Then of course there’s poor old K9, with his original voicer John Leeson back in the fold. With his indisputable logic and lethal lasers, the ‘metal dog’ had been such a useful ally to the Doctor and Romana in the past, particularly in season 17, but here he’s pretty much sidelined in scene one after his dip in the Channel – a deliberate ploy from the new production team that would become a regularity until the character was written out later in the season. The character had been seen as too easy a way for the heroes to escape from potentially difficult situations, hence lessening the danger and heightening the humour, and so spends much of s18 being mistreated, repaired or generally being out of action. If there were such a thing as the ‘Royal Society For The Prevention Of Cruelty To Droids’, then they would have had a field day with the majority of stories in s18.
The Leisure Hive represents a dour new direction for Who under JNT and, more temporarily, Bidmead. Technobabble takes over from titters, longeurs from laughs, and the fact that the show struggled for viewing figures up against the more light-hearted sci-fi of Buck Rogers is perhaps not so surprising in hindsight. In fairness however the serial, whilst containing one or two costuming and plotting issues, and whilst rarely remembered as either a fun romp likeCity Of Death or a gothic masterpiece like Talons Of Weng-Chiang, did at least allow the show to develop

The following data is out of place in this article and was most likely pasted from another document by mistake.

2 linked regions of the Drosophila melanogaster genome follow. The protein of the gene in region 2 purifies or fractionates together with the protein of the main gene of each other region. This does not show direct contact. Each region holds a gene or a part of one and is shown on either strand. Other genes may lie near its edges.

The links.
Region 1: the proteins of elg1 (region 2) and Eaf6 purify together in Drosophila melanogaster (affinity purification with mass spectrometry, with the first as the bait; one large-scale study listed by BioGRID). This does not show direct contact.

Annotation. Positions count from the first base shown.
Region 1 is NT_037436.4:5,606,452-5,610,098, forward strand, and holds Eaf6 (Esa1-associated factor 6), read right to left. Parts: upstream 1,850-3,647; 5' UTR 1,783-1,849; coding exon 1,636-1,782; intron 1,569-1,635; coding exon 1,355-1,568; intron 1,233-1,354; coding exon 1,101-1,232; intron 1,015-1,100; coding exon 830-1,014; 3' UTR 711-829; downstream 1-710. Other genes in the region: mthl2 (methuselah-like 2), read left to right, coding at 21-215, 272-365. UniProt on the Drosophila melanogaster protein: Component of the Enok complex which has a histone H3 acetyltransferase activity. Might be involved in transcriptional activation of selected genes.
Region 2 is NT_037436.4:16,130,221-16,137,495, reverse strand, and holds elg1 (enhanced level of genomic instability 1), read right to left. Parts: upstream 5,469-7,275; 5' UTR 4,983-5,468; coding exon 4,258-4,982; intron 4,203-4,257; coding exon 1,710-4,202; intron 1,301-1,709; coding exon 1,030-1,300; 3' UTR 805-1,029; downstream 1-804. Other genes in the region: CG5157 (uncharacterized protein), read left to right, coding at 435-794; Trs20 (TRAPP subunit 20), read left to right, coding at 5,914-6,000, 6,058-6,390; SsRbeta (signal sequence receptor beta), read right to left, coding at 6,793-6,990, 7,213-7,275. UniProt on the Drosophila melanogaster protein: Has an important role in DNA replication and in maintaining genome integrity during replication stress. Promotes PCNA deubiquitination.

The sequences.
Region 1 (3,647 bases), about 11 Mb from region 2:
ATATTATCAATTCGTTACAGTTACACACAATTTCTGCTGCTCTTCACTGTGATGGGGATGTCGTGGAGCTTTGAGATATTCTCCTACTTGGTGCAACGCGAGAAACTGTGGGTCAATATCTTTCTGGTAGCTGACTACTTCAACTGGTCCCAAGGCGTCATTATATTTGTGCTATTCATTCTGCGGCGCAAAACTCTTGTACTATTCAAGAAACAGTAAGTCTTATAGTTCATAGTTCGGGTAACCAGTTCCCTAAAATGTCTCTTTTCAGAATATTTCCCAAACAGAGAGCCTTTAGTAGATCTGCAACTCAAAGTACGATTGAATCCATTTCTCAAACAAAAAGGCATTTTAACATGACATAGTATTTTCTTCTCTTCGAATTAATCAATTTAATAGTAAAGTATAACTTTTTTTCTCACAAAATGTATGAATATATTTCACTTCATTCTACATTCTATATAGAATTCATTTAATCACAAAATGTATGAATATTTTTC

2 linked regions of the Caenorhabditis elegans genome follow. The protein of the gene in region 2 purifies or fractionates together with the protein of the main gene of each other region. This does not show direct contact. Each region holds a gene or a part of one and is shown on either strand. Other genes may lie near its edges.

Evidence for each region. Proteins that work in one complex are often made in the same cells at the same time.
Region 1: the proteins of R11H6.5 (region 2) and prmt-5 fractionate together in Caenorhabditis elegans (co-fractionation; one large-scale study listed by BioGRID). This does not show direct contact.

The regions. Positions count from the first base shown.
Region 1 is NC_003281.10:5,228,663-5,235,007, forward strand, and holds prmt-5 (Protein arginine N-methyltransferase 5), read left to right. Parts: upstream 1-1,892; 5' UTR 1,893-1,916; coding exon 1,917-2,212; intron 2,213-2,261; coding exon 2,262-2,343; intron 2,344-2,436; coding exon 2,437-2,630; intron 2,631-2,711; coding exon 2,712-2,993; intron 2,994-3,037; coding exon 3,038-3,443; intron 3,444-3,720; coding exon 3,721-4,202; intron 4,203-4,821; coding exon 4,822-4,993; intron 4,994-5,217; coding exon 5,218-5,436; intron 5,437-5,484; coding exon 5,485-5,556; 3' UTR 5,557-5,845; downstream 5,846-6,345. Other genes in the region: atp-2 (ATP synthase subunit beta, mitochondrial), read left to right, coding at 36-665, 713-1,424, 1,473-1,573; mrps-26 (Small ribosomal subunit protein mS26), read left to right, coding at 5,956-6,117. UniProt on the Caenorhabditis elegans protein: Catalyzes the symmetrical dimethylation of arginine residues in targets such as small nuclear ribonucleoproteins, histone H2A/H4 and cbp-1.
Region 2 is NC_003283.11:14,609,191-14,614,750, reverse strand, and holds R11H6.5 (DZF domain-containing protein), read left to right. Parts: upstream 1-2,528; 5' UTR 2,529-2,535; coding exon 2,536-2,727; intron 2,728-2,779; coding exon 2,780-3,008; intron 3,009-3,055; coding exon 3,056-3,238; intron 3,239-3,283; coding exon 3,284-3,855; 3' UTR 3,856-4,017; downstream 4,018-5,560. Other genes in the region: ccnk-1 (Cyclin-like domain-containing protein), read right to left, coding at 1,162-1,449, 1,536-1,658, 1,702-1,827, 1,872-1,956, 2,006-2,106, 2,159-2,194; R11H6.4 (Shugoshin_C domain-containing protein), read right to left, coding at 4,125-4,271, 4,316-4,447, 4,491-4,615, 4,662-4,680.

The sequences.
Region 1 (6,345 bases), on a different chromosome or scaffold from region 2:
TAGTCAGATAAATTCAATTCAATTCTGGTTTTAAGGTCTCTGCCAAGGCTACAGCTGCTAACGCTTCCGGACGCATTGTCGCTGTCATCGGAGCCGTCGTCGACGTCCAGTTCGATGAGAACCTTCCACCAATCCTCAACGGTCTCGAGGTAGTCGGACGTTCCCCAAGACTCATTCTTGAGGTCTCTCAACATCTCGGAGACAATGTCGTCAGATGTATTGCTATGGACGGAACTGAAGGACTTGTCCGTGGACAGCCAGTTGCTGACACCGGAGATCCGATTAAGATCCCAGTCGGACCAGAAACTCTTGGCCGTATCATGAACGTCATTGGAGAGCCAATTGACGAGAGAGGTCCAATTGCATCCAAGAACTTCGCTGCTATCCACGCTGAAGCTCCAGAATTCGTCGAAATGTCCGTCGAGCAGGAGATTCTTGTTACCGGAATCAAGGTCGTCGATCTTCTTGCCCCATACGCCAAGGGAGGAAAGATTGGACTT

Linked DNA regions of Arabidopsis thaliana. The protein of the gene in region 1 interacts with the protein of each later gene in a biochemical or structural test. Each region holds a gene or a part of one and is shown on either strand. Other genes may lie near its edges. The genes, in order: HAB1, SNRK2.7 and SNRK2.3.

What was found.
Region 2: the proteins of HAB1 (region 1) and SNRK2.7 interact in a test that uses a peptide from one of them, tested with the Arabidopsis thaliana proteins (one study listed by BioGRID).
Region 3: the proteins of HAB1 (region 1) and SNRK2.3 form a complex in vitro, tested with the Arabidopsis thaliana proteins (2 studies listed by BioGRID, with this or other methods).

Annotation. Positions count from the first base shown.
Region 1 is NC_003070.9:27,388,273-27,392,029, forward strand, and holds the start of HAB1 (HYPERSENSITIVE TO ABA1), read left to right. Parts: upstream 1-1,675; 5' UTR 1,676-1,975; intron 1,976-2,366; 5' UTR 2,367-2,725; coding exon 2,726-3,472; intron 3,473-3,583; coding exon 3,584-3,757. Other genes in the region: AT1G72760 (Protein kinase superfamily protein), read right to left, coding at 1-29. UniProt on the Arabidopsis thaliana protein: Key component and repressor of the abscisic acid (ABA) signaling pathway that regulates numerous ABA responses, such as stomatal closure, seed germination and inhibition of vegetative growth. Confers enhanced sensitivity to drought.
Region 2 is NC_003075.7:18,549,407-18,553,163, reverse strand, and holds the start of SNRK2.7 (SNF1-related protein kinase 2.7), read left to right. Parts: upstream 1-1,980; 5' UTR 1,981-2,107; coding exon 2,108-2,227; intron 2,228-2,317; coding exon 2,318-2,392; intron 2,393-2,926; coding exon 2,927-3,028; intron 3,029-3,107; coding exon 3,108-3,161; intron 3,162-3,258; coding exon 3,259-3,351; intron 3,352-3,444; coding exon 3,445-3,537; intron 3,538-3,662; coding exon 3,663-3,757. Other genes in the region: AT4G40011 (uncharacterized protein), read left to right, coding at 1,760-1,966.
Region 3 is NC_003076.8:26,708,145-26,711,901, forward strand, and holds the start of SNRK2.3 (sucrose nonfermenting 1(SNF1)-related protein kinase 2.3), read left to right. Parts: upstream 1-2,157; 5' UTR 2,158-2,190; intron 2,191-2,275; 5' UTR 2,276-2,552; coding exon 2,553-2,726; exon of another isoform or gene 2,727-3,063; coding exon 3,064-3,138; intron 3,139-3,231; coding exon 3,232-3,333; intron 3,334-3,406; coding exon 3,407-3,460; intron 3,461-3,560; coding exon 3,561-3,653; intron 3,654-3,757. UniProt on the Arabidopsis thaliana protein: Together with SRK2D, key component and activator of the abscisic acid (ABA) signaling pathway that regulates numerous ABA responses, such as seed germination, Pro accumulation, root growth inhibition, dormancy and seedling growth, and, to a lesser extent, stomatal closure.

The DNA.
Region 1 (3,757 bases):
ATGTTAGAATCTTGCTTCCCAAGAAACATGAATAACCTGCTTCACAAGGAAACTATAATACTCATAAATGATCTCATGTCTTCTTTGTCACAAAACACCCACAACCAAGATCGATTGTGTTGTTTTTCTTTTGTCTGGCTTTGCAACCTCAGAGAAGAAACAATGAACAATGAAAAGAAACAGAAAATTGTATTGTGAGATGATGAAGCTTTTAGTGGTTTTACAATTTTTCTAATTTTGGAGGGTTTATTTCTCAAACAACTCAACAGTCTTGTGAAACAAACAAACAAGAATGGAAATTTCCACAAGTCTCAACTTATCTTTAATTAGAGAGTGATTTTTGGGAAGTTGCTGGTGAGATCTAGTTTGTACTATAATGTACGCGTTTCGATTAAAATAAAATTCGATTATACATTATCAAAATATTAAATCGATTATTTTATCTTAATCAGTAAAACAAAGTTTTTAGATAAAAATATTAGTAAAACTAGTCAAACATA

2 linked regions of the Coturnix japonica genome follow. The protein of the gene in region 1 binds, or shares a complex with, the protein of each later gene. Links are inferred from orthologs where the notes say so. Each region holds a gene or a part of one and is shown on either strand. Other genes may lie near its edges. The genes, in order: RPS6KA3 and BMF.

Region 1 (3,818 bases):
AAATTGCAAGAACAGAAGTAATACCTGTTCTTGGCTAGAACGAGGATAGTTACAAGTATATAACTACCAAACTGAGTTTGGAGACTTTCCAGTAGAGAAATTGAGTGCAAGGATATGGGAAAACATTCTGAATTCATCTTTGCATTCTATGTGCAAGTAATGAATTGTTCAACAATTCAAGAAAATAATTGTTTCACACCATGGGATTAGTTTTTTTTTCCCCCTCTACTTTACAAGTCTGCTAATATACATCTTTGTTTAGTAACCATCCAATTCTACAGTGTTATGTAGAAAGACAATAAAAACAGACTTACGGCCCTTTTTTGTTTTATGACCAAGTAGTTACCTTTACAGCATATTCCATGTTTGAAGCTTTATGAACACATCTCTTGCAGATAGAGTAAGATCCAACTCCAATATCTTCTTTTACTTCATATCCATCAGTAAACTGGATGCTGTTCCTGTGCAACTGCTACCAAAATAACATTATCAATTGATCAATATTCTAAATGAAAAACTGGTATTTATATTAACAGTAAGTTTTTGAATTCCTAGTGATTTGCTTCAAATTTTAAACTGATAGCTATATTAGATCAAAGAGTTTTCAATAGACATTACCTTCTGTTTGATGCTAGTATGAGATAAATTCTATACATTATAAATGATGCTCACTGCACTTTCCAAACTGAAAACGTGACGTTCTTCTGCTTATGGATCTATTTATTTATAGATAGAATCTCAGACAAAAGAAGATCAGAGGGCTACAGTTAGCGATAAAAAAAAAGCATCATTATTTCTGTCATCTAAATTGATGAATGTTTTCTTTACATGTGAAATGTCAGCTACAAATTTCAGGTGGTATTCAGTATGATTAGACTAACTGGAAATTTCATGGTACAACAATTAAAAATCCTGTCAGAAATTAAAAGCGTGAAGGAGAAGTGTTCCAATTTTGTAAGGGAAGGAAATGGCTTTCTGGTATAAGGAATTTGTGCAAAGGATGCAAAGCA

greatly away from the sometimes farcical tone of the previous show. It also establishes the themes that would, in some form or another, encompass the entire season.
Written by John Flanagan and Andrew McCulloch. Directed by Terence Dudley